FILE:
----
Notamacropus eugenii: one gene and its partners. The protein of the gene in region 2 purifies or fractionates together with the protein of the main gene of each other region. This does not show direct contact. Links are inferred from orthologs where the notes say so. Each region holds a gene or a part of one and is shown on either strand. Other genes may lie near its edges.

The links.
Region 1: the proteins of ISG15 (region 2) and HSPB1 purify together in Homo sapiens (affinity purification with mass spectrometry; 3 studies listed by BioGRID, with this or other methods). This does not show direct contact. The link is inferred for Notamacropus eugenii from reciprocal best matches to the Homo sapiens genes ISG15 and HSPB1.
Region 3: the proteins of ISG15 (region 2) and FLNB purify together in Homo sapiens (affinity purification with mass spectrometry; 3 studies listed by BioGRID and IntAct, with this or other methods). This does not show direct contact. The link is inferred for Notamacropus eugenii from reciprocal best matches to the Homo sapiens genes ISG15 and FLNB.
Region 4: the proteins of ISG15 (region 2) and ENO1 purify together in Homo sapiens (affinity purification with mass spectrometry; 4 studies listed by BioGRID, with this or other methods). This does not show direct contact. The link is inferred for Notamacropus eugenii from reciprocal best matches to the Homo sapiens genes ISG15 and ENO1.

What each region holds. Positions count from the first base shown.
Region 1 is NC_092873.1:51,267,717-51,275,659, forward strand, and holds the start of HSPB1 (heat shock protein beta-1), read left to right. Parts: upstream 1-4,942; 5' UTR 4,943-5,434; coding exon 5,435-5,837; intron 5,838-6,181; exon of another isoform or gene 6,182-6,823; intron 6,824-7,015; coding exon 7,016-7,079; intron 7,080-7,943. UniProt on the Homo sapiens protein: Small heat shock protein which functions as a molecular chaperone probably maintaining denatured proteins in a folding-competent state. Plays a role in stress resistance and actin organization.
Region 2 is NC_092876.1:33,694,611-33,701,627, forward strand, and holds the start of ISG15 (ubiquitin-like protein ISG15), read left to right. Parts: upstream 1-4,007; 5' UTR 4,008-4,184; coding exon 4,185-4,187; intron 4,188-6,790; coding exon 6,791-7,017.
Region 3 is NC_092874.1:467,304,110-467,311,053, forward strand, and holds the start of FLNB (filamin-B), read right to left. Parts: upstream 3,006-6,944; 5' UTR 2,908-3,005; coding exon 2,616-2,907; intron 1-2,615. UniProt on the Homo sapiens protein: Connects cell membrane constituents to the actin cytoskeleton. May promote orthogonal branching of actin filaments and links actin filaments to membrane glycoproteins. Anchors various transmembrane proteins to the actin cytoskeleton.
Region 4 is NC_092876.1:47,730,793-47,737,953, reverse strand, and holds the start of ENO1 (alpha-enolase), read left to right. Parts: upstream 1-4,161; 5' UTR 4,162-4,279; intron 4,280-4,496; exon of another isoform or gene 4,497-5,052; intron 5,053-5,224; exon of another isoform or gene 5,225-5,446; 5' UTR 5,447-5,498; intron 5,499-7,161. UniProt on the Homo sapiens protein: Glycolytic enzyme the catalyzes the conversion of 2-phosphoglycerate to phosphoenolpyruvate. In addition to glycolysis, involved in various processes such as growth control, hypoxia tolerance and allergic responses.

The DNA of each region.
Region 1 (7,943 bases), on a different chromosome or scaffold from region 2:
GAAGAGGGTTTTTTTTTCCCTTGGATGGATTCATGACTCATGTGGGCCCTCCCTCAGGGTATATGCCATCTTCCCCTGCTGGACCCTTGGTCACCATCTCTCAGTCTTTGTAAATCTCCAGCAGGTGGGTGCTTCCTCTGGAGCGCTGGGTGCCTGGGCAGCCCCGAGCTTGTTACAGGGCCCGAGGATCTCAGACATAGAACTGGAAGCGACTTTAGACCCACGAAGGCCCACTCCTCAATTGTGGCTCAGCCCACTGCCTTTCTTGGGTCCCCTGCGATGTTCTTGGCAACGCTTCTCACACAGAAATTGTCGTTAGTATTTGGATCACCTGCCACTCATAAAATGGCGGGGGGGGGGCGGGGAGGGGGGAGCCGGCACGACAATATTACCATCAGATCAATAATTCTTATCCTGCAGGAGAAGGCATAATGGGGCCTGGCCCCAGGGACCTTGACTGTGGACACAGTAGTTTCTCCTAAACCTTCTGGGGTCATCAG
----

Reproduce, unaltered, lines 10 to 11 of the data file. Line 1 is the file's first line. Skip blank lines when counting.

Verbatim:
Region 4 is NC_092876.1:47,730,793-47,737,953, reverse strand, and holds the start of ENO1 (alpha-enolase), read left to right. Parts: upstream 1-4,161; 5' UTR 4,162-4,279; intron 4,280-4,496; exon of another isoform or gene 4,497-5,052; intron 5,053-5,224; exon of another isoform or gene 5,225-5,446; 5' UTR 5,447-5,498; intron 5,499-7,161. UniProt on the Homo sapiens protein: Glycolytic enzyme the catalyzes the conversion of 2-phosphoglycerate to phosphoenolpyruvate. In addition to glycolysis, involved in various processes such as growth control, hypoxia tolerance and allergic responses.

The DNA of each region.